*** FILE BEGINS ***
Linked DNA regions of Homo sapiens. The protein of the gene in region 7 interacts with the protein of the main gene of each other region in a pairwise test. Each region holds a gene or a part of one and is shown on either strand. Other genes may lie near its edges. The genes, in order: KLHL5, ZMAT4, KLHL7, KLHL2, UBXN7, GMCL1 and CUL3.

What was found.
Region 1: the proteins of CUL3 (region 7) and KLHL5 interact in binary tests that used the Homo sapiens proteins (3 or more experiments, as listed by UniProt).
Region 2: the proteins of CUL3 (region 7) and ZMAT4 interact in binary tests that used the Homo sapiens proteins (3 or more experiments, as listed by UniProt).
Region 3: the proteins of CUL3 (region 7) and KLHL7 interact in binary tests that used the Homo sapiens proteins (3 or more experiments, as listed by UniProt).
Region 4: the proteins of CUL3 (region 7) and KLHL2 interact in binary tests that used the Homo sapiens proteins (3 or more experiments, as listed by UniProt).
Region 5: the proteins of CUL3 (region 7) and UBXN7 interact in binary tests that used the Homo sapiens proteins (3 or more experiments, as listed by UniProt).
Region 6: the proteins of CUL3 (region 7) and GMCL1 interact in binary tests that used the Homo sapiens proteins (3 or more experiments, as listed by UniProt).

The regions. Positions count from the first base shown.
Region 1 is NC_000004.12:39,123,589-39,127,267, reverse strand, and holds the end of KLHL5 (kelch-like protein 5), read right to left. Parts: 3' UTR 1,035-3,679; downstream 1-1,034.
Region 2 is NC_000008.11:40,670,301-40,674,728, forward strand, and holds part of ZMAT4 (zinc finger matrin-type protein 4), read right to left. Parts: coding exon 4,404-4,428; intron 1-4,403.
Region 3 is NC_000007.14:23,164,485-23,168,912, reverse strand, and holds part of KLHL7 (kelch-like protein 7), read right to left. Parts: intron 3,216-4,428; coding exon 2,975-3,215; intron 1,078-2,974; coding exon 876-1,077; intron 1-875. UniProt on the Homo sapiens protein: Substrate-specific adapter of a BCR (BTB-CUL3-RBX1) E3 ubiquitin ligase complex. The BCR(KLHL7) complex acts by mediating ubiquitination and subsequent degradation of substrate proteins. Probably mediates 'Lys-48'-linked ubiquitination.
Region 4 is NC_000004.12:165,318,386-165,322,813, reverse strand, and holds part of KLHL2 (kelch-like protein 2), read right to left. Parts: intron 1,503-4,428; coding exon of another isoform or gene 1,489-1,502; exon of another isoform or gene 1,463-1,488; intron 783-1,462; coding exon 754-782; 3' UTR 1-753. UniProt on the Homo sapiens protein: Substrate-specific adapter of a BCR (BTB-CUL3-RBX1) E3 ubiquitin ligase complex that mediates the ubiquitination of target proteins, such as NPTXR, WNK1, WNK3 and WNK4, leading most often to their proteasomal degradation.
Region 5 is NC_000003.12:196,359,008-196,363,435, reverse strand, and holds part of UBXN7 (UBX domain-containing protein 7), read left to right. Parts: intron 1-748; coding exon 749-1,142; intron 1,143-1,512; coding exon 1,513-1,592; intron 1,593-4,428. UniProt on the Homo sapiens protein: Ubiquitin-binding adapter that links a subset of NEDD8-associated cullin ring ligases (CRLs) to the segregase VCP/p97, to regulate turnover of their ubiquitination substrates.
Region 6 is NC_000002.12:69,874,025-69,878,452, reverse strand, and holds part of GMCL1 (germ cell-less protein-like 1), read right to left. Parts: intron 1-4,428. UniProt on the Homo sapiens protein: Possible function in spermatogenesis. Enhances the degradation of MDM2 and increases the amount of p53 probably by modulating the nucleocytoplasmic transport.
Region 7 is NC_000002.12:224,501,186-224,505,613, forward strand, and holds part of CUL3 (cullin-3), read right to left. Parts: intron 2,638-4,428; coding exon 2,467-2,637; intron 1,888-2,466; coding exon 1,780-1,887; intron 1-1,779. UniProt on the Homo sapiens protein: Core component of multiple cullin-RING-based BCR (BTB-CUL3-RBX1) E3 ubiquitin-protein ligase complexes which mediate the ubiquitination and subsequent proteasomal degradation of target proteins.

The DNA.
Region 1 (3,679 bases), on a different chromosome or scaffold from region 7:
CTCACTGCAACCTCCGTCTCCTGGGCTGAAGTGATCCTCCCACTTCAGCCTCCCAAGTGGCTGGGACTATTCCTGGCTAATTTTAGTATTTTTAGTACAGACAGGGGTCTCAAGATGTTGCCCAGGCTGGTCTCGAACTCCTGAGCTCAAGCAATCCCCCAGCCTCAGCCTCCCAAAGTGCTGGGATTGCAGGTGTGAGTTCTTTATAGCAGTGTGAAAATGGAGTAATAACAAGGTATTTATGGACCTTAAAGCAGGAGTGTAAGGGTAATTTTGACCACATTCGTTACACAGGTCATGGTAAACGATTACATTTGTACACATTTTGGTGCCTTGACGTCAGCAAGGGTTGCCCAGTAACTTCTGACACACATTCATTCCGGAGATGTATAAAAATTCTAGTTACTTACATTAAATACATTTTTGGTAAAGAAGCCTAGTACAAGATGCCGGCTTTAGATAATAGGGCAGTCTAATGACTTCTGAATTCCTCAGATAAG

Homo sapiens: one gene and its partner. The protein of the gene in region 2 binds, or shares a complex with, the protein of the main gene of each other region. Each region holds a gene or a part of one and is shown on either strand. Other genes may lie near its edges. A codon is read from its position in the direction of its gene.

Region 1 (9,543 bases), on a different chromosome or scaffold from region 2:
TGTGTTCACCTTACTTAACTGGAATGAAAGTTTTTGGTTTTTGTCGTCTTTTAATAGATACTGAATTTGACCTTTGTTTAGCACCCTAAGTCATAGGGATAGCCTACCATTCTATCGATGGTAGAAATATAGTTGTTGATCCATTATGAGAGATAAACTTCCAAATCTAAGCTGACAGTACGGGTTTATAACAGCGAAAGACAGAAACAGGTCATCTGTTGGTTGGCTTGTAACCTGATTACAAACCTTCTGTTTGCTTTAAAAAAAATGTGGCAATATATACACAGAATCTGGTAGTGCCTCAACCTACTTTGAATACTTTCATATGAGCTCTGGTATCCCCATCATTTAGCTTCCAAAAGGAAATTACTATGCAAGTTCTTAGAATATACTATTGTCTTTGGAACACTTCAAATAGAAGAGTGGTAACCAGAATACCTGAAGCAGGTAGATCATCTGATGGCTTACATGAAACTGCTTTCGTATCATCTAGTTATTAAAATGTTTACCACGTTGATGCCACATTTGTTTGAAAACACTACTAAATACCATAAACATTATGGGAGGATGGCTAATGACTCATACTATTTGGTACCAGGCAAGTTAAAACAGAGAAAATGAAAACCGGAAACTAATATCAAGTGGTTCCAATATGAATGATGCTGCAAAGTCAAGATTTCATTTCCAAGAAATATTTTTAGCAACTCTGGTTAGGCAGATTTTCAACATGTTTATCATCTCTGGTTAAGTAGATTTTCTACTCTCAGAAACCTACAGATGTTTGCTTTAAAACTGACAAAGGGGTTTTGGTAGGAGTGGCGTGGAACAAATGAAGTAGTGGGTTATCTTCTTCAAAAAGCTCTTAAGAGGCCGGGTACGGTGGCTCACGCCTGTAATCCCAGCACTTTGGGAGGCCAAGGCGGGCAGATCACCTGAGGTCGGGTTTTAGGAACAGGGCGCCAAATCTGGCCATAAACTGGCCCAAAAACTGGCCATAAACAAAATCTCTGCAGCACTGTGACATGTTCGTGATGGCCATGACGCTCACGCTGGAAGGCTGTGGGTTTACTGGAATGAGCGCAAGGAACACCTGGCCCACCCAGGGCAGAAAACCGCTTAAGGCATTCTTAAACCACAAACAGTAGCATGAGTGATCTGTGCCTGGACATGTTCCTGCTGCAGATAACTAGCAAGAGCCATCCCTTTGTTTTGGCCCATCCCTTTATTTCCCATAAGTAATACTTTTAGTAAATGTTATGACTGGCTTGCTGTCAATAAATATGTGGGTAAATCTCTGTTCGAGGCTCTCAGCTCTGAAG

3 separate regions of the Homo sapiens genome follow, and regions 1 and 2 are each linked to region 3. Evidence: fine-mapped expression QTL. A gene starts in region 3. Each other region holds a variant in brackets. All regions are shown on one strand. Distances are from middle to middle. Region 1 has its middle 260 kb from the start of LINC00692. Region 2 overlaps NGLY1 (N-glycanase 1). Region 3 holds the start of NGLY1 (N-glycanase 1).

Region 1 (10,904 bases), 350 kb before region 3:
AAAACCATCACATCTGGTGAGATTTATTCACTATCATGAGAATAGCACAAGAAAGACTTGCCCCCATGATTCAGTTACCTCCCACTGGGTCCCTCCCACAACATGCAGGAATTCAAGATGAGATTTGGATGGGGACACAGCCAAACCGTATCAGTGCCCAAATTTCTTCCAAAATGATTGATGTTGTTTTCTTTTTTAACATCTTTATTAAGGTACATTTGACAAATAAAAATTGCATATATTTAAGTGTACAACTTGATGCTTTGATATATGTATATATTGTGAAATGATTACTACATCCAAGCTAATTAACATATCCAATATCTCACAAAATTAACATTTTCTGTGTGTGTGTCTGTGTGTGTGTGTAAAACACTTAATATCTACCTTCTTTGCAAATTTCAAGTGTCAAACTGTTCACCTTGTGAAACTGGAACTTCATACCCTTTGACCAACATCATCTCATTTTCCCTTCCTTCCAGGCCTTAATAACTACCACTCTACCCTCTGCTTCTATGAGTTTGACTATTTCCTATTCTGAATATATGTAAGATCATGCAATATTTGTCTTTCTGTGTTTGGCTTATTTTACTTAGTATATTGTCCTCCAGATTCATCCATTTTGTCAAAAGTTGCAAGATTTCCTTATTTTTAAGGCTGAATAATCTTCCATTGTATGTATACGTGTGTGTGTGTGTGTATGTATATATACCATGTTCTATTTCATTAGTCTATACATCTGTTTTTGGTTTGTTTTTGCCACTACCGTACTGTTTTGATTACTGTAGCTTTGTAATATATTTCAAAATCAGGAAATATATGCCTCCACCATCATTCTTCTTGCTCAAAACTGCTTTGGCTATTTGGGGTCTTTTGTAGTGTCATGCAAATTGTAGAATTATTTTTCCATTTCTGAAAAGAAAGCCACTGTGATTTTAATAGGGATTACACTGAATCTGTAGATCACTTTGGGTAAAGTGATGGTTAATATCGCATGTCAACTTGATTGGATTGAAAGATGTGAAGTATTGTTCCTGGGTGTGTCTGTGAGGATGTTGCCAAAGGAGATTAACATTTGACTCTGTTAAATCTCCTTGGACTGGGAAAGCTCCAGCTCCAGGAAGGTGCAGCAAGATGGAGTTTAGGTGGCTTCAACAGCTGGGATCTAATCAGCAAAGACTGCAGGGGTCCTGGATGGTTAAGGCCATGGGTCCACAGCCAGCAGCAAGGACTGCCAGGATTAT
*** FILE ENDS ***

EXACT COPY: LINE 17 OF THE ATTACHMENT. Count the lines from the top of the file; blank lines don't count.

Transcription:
The DNA.